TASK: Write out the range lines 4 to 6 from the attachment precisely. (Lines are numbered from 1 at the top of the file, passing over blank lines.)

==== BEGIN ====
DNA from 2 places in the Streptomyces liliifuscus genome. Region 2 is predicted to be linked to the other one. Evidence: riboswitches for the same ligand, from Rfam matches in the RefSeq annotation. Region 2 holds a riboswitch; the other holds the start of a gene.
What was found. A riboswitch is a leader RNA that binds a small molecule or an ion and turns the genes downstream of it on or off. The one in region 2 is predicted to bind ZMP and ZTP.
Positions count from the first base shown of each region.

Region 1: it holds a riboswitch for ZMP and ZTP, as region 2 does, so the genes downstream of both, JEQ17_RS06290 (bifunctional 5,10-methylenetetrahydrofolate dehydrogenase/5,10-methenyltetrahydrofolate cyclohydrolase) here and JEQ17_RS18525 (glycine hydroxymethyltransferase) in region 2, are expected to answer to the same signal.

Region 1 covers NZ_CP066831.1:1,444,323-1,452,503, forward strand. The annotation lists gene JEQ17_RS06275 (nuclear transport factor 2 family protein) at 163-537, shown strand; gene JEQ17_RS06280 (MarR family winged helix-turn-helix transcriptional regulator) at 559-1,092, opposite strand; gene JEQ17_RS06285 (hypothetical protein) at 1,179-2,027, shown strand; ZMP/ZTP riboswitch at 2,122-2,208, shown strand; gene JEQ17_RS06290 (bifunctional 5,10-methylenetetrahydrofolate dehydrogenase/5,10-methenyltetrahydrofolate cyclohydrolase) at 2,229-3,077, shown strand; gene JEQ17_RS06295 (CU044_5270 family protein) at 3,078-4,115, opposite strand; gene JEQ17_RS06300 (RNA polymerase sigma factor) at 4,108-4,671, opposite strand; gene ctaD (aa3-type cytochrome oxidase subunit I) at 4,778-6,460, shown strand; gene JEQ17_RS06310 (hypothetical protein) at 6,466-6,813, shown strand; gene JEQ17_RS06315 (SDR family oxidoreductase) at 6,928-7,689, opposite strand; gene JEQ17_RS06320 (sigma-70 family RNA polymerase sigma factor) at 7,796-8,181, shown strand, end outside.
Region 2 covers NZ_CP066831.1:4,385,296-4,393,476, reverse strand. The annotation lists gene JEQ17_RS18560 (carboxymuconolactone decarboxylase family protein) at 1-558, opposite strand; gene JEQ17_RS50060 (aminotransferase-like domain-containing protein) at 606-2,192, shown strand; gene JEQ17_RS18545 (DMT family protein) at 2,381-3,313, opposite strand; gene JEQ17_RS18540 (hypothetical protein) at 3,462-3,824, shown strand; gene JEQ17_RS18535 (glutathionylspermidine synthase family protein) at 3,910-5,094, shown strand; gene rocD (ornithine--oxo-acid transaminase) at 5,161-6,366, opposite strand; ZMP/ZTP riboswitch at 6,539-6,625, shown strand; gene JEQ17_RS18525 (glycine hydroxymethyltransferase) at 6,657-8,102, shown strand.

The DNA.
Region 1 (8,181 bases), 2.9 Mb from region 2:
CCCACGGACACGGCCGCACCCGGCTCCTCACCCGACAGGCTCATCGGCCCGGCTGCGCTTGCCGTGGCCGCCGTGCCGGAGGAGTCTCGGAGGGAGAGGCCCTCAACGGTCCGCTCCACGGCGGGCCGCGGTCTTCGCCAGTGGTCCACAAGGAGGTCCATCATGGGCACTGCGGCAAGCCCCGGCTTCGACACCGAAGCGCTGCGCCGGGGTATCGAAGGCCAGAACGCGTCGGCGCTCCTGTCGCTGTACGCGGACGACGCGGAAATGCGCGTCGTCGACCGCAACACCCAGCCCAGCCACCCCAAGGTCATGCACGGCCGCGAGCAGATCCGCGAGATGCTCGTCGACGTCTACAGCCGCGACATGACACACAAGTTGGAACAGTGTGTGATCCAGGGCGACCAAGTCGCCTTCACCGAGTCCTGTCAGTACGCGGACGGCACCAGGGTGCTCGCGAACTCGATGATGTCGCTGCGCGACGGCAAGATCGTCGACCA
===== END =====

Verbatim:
Region 1: it holds a riboswitch for ZMP and ZTP, as region 2 does, so the genes downstream of both, JEQ17_RS06290 (bifunctional 5,10-methylenetetrahydrofolate dehydrogenase/5,10-methenyltetrahydrofolate cyclohydrolase) here and JEQ17_RS18525 (glycine hydroxymethyltransferase) in region 2, are expected to answer to the same signal.

Region 1 covers NZ_CP066831.1:1,444,323-1,452,503, forward strand. The annotation lists gene JEQ17_RS06275 (nuclear transport factor 2 family protein) at 163-537, shown strand; gene JEQ17_RS06280 (MarR family winged helix-turn-helix transcriptional regulator) at 559-1,092, opposite strand; gene JEQ17_RS06285 (hypothetical protein) at 1,179-2,027, shown strand; ZMP/ZTP riboswitch at 2,122-2,208, shown strand; gene JEQ17_RS06290 (bifunctional 5,10-methylenetetrahydrofolate dehydrogenase/5,10-methenyltetrahydrofolate cyclohydrolase) at 2,229-3,077, shown strand; gene JEQ17_RS06295 (CU044_5270 family protein) at 3,078-4,115, opposite strand; gene JEQ17_RS06300 (RNA polymerase sigma factor) at 4,108-4,671, opposite strand; gene ctaD (aa3-type cytochrome oxidase subunit I) at 4,778-6,460, shown strand; gene JEQ17_RS06310 (hypothetical protein) at 6,466-6,813, shown strand; gene JEQ17_RS06315 (SDR family oxidoreductase) at 6,928-7,689, opposite strand; gene JEQ17_RS06320 (sigma-70 family RNA polymerase sigma factor) at 7,796-8,181, shown strand, end outside.
Region 2 covers NZ_CP066831.1:4,385,296-4,393,476, reverse strand. The annotation lists gene JEQ17_RS18560 (carboxymuconolactone decarboxylase family protein) at 1-558, opposite strand; gene JEQ17_RS50060 (aminotransferase-like domain-containing protein) at 606-2,192, shown strand; gene JEQ17_RS18545 (DMT family protein) at 2,381-3,313, opposite strand; gene JEQ17_RS18540 (hypothetical protein) at 3,462-3,824, shown strand; gene JEQ17_RS18535 (glutathionylspermidine synthase family protein) at 3,910-5,094, shown strand; gene rocD (ornithine--oxo-acid transaminase) at 5,161-6,366, opposite strand; ZMP/ZTP riboswitch at 6,539-6,625, shown strand; gene JEQ17_RS18525 (glycine hydroxymethyltransferase) at 6,657-8,102, shown strand.